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The Reformation And The Early Social Sciences (Marx, Weber, Durkheim, Freud): Toward A Cultural Epidemiology

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Chapter Summary

North Germans continue often to regard the Catholic South as provincial and backward, perhaps precisely because so many people there are "still" Catholic. Such prejudices die hard and point to a common conclusion that while "stalwart" German Lutherans had authentic religious reasons for their protest, "stubborn" German Catholics had only the crassest political and economic reasons for their resistance to reform. This chapter intends to probe the ways by which historians may have learned to escape this national, progressive, and intentionalist approach to the Reformation. It argues, what the author call the quest for a "cultural epidemiology", in which historians seek the reasons why certain people in certain situations found certain cultural solutions to their problems persuasive, and by implication why others did not. The author radically curtails the problems by looking only at four great figures, Karl Marx, Sigmund Freud, Max Weber and Emile Durkheim.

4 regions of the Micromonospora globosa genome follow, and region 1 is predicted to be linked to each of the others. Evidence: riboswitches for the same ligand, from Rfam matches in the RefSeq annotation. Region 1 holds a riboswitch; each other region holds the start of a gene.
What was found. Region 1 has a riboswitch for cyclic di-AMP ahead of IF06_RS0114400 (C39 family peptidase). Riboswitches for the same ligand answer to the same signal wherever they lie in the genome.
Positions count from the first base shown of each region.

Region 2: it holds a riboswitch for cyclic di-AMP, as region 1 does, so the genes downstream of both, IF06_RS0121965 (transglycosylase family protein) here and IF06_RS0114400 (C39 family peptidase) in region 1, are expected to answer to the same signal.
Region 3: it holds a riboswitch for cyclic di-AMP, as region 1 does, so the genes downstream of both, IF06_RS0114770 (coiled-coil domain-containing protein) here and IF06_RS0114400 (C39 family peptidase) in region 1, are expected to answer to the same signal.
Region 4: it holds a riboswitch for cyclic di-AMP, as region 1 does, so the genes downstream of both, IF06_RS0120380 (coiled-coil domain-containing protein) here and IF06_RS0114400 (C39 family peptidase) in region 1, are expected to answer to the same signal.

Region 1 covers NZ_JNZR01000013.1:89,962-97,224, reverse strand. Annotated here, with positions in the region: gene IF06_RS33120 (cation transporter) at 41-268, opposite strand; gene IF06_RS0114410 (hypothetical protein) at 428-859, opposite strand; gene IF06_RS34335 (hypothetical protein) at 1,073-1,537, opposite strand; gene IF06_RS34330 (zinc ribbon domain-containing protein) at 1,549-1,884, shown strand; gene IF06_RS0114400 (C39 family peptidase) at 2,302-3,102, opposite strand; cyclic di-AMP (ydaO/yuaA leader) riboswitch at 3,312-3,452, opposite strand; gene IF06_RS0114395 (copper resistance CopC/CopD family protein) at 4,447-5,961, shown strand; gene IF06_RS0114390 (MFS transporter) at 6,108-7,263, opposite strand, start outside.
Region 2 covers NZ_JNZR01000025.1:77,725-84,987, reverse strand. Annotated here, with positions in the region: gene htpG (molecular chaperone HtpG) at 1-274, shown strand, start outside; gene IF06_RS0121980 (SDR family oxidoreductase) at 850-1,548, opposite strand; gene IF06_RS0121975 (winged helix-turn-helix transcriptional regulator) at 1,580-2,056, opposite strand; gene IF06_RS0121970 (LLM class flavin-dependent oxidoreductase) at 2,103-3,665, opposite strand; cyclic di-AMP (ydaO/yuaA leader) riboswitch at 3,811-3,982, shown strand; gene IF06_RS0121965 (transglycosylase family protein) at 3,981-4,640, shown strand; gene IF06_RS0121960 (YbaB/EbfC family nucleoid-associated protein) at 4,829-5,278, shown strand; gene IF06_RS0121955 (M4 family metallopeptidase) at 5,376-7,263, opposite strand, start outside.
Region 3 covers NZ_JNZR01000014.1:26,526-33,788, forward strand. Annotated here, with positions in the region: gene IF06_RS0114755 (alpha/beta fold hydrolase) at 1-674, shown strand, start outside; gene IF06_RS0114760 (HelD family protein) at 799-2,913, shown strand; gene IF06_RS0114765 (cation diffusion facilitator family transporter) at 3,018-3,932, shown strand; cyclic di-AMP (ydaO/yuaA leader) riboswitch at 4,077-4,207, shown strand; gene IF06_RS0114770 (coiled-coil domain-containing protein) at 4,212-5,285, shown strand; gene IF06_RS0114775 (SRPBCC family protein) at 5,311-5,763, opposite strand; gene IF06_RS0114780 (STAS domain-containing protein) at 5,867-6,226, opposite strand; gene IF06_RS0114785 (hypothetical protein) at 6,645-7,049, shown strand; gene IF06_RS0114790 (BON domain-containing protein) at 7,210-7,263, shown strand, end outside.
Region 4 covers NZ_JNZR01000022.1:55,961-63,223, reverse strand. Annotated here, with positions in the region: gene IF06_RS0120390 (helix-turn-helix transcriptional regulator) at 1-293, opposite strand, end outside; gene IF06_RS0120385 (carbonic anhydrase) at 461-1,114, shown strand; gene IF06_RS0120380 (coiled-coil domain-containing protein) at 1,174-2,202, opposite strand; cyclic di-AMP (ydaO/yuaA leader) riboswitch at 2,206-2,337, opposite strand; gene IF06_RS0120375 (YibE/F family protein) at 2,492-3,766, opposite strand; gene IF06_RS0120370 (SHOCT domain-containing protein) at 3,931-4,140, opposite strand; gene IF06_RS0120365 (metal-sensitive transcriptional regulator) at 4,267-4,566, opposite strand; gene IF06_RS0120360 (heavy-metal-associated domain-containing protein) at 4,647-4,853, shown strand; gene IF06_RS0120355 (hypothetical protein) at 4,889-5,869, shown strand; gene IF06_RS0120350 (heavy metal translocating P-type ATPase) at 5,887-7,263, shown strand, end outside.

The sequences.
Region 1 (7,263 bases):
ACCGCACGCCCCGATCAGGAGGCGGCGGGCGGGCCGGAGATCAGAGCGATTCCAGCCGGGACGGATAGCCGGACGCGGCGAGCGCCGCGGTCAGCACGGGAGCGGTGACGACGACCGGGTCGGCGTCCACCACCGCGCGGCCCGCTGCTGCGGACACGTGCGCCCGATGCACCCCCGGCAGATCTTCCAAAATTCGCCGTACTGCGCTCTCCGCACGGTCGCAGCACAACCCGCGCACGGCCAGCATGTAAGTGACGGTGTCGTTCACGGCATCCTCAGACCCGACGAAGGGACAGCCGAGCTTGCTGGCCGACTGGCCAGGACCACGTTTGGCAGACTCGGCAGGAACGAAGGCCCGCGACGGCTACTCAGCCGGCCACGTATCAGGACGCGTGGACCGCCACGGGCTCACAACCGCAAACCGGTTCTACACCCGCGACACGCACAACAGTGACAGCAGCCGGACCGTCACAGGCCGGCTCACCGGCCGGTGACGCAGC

Keywords: cultural epidemiology; Emile Durkheim; German Catholics; Karl Marx; Max Weber; reformation; Sigmund Freud



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